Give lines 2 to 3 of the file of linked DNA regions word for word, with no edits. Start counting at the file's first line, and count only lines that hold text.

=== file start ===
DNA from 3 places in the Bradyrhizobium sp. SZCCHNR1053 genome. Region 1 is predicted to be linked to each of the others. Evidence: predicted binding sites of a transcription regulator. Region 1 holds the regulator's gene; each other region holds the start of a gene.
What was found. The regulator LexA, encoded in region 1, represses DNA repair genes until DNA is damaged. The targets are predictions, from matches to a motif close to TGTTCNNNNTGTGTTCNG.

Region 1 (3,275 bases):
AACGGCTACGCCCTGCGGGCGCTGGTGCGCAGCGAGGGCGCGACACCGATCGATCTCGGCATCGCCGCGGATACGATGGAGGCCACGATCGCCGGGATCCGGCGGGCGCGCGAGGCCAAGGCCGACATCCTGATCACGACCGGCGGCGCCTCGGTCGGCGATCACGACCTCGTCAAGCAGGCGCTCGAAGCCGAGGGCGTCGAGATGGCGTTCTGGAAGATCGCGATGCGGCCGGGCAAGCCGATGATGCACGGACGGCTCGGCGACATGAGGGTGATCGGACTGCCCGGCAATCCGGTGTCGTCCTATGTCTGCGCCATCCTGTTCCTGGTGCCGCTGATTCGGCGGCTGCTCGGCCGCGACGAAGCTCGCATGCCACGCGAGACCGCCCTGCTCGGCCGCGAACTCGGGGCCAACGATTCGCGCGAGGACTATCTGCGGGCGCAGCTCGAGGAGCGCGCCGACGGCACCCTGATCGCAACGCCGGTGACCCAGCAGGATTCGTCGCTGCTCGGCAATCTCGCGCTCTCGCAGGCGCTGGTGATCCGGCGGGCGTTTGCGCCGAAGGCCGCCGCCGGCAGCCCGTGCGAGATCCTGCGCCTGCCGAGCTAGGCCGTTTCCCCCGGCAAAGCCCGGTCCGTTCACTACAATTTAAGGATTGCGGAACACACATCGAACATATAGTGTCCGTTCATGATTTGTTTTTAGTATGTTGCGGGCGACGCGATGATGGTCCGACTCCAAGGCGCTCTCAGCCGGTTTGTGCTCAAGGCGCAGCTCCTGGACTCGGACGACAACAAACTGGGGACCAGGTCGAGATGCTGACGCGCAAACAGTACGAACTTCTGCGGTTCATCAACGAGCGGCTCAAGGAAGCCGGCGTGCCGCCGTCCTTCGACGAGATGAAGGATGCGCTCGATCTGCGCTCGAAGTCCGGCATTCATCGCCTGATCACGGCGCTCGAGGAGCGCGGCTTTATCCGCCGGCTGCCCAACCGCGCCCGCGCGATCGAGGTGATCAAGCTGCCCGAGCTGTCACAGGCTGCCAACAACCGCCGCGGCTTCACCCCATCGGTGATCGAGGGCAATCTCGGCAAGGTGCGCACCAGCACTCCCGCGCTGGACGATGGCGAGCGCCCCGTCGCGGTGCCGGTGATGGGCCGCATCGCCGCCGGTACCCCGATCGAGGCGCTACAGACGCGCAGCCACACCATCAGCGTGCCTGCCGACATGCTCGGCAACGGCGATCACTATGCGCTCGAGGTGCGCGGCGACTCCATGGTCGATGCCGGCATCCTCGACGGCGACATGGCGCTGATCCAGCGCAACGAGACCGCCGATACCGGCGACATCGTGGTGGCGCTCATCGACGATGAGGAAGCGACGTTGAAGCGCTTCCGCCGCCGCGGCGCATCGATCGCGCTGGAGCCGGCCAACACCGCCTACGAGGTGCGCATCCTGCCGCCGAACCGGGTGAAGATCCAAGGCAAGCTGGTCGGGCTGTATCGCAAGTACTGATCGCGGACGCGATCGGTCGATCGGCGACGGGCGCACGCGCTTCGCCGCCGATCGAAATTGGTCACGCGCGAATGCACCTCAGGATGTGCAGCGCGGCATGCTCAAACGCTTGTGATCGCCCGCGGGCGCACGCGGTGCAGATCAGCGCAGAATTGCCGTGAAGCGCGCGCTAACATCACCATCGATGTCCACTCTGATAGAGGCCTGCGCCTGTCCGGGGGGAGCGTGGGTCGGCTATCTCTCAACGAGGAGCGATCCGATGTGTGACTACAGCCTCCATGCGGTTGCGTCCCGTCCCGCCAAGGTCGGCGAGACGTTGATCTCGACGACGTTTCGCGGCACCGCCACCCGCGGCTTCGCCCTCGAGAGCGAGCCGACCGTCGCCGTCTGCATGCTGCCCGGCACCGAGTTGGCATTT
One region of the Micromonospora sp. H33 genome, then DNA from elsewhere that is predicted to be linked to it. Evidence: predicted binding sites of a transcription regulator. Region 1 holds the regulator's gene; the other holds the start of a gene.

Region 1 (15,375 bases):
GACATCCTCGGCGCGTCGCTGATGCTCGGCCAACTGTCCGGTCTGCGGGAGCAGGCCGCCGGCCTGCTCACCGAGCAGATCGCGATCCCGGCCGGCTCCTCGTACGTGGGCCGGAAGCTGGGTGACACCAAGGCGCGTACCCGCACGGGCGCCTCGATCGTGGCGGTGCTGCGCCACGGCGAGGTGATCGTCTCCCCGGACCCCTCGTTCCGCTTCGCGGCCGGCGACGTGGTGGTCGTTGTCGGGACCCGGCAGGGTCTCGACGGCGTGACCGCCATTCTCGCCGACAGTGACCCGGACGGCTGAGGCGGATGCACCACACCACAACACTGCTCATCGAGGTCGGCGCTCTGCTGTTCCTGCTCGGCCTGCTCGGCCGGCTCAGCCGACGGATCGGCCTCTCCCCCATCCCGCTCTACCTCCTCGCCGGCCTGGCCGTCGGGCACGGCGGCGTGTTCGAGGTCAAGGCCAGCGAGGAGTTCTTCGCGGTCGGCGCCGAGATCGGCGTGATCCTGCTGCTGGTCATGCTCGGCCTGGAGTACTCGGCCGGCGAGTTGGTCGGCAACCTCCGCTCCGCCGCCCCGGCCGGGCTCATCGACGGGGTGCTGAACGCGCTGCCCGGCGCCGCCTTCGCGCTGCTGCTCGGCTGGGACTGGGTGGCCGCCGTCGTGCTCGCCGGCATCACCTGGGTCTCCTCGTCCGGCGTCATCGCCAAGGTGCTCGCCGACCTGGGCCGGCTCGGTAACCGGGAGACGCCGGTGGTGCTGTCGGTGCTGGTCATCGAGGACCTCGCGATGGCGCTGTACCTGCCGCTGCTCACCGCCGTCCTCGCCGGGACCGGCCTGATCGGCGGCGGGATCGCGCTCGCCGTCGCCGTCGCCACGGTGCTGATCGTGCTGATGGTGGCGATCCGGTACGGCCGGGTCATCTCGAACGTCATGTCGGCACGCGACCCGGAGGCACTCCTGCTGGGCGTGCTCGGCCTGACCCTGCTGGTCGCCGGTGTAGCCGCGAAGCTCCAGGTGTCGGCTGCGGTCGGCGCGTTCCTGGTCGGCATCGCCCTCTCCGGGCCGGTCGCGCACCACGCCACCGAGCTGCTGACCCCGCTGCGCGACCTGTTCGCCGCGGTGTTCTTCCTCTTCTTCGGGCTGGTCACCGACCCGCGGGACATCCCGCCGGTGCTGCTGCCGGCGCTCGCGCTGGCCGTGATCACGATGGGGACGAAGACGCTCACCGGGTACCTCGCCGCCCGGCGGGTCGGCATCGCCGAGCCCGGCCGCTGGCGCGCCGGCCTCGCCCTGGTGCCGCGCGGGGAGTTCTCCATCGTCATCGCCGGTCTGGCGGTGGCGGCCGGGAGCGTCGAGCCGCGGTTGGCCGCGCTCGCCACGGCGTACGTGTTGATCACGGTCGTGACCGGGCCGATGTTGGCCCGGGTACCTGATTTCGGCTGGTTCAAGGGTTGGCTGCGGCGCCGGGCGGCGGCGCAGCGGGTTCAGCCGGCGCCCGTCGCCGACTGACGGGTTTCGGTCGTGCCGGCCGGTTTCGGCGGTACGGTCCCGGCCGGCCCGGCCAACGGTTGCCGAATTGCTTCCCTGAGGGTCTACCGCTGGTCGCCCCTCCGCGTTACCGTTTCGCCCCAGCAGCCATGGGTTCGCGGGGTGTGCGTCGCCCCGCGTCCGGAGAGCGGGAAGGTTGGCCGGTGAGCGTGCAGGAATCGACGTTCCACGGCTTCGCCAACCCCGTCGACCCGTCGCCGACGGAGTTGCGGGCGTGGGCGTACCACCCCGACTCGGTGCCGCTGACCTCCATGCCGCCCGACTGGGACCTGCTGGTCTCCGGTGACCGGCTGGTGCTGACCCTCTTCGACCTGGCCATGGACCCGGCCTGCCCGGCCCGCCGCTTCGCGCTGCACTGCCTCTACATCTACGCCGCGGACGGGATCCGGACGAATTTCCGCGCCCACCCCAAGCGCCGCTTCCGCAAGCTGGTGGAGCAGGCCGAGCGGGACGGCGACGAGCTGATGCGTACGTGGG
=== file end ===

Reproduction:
What was found. The regulator LexA, encoded in region 1, represses DNA repair genes until DNA is damaged. The targets are predictions, from matches to a motif close to TGTTCNNNNTGTGTTCNG.

Region 1 (3,275 bases):